Today's News

  • Wet winter expected thanks to El Niño

    Meteorologists are predicting a wet, but not especially cold, winter for Brunswick County.

    Meteorologist Tim Armstrong of the National Weather Service in Wilmington said an El Niño is expected to continue through the upcoming winter and into the spring of 2016.

    El Niño is a warming of the tropical eastern Pacific Ocean and the overlying atmosphere, but has global weather impacts with changes in temperature and precipitation patterns across the planet, Armstrong wrote.

  • Pedestrian struck by vehicle on Shallotte street

     A pedestrian suffered minor injuries after being brushed by a truck on Mulberry Street in Shallotte on Sept. 18.

    Stacey Manning was crossing Mulberry Street on her way to Wing and Fish Company two weeks ago when she was struck by a 2004 Chevrolet pickup driven by Juan Corona, Shallotte police Lt. Robert Gravino said.

    Emergency personnel responded to the collision and treated Manning’s minor injuries at the scene, Gravino said.

  • Southport man accused of assault, ethnic intimidation

     A Southport man accused of assaulting a man based on the victim’s ethnicity faces various misdemeanor charges in Brunswick County.

    Brunswick County Sheriff’s Office deputies charged 51-year-old Kenneth Scott Edwards with assault with a deadly weapon, ethnic intimidation, injury to personal property and resisting a public officer Sept. 19.

  • Inmate escapee’s girlfriend pleads guilty, sentenced to 10 days in jail

     The girlfriend of the man who escaped from county jail in January pleaded guilty Sept. 18 to her role in the escape.

    Caitlin Olivia Moyer faced two counts of harboring an escapee from a county or municipal facility after being accused of aiding her boyfriend, William Hewett, during his escape from the Brunswick County Detention Facility.

    Moyer pleaded guilty to accessory after the fact and received an active sentence of 10 days in the Brunswick County Detention Facility, Assistant District Attorney Jamie Turnage said.

  • County conducts medicine dispensing exercise at SBHS

     BOILING SPRING LAKES — Motorists, one by one, lined up their vehicles in the parking lot of South Brunswick High School on Monday morning as county officials dispensed antibiotics to treat infections caused by a mock bioterrorism attack.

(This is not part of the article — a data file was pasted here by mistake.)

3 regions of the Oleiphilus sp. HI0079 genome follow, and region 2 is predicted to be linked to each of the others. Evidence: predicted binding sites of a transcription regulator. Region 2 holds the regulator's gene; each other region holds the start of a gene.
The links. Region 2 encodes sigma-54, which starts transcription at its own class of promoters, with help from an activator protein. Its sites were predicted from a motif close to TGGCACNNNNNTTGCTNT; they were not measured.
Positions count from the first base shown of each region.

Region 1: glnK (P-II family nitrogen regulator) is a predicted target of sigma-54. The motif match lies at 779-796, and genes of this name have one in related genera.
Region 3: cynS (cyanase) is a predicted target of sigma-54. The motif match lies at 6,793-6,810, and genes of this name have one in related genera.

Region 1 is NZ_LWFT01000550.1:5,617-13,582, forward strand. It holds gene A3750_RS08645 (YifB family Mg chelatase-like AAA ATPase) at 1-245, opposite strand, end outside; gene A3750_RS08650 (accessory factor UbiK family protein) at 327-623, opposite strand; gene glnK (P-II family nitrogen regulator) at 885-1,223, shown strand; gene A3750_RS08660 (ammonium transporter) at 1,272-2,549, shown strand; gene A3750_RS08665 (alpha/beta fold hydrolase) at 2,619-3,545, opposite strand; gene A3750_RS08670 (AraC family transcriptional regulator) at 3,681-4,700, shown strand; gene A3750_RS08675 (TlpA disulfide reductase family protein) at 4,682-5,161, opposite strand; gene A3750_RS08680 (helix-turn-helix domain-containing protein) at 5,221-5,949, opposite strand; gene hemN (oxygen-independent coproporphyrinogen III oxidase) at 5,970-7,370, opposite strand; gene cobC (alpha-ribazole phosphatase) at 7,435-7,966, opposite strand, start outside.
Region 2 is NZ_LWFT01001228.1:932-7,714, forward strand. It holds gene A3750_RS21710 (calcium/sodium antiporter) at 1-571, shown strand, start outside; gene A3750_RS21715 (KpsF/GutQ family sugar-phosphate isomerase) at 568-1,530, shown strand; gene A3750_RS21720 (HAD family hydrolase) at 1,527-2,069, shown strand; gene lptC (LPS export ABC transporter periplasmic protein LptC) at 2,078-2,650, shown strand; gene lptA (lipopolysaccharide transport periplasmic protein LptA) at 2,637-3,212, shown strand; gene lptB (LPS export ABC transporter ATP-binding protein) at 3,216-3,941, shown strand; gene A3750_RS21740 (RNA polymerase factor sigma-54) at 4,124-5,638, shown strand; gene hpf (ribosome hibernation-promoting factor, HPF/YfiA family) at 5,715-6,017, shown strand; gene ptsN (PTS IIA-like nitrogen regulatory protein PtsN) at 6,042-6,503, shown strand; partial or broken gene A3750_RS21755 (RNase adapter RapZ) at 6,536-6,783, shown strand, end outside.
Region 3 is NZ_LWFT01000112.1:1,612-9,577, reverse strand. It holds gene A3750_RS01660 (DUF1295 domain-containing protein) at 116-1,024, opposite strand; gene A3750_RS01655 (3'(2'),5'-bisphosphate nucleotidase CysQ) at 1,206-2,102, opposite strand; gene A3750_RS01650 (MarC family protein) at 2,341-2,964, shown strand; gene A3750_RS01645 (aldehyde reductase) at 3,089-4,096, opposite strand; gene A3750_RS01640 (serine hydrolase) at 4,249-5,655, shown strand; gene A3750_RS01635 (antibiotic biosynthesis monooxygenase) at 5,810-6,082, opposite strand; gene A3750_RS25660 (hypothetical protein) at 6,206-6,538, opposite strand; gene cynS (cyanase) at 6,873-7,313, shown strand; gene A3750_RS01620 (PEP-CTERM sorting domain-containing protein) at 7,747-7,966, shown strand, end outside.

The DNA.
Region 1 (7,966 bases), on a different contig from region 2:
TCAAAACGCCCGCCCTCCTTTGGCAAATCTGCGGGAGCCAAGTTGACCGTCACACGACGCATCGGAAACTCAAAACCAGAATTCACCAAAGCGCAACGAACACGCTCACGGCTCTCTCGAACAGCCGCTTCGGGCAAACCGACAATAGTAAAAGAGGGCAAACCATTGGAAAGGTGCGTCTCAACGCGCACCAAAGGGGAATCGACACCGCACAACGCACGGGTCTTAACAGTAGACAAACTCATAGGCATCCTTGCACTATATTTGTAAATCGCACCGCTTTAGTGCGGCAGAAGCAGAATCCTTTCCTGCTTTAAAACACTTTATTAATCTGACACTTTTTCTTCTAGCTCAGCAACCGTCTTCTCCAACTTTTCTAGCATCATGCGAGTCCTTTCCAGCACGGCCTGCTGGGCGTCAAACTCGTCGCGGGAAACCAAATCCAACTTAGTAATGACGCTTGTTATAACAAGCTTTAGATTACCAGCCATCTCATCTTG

Brunswick County Health and Human Services conducted the training exercise, simulating an incident in which masses of people the county were infected by tularemia, a mosquito-borne illness.

  • Eighth-graders go to the ‘extreme’ during STEM tour

     CEDAR GROVE —  Cedar Grove Middle School eighth-graders learned quite a bit without stepping foot into a classroom Tuesday.

    The entire eighth-grade class learned how turfgrass management operations work at a golf course and how airplanes function at two Brunswick County businesses Sept. 29 as part of the school district’s 2015 Extreme STEM Tour.

    STEM is based on the idea of educating students in four specific disciplines — science, technology, engineering and mathematics — in an applied, real-world approach.

  • Environmental support sought as Sunset Beach West plans move forward

    SUNSET BEACH — With a comments deadline a week away for a Sunset Beach West permit, a local activist is suggesting concerned residents lend support to groups that can aid their efforts to help offset the proposed oceanfront development.

    Comments will be accepted through Oct. 7 on a major Coastal Area Management Act (CAMA) permit application for Sunset Beach West, a 21-lot subdivision proposed west of the Sunset Beach island across closed Mad Inlet next to Salt Boiler Creek.

  • Brunswick County names economic development director

    Brunswick County has hired Michael DiTullo as the first economic development director for the newly formed county department.

    DiTullo, who serves as the president and CEO of Rockland Economic Development Corp. of Rockland County, N.Y., replaces former economic development commission (EDC) executive director Jim Bradshaw.

  • First-grader promotes healthy eating with organic garden at JMMES

     ASH — Gabby Morales walks into school at least two days a week with dirt stains on her blue jeans and soil under her fingernails.

    The 6-year-old first-grader arrives at Jessie Mae Monroe Elementary School perfectly clean, but two or three days a week she spends more than an hour in an organic garden before classes start to plant fresh herbs and vegetables for her fellow students in “Gabby’s Garden” behind the school.

  • Spooky stuff stirs along Grissettown Longwood Haunted Trail

    UPDATE: Because of the weekend's deluge of heavy rain and possible flooding, the seasonal opening the haunted trail had been postponed until Oct. 9-10.

    GRISSETTOWN — This isn’t your average kiddie-kindergarten Casper the Friendly Ghost trail. This is the real deal. Only the older and braver dare enter.

    Every year, the award-winning Station 31 Haunted Trailed hosted by Grissettown Longwood Fire & Rescue gets better and scarier, with thousands of people stopping by to brave it.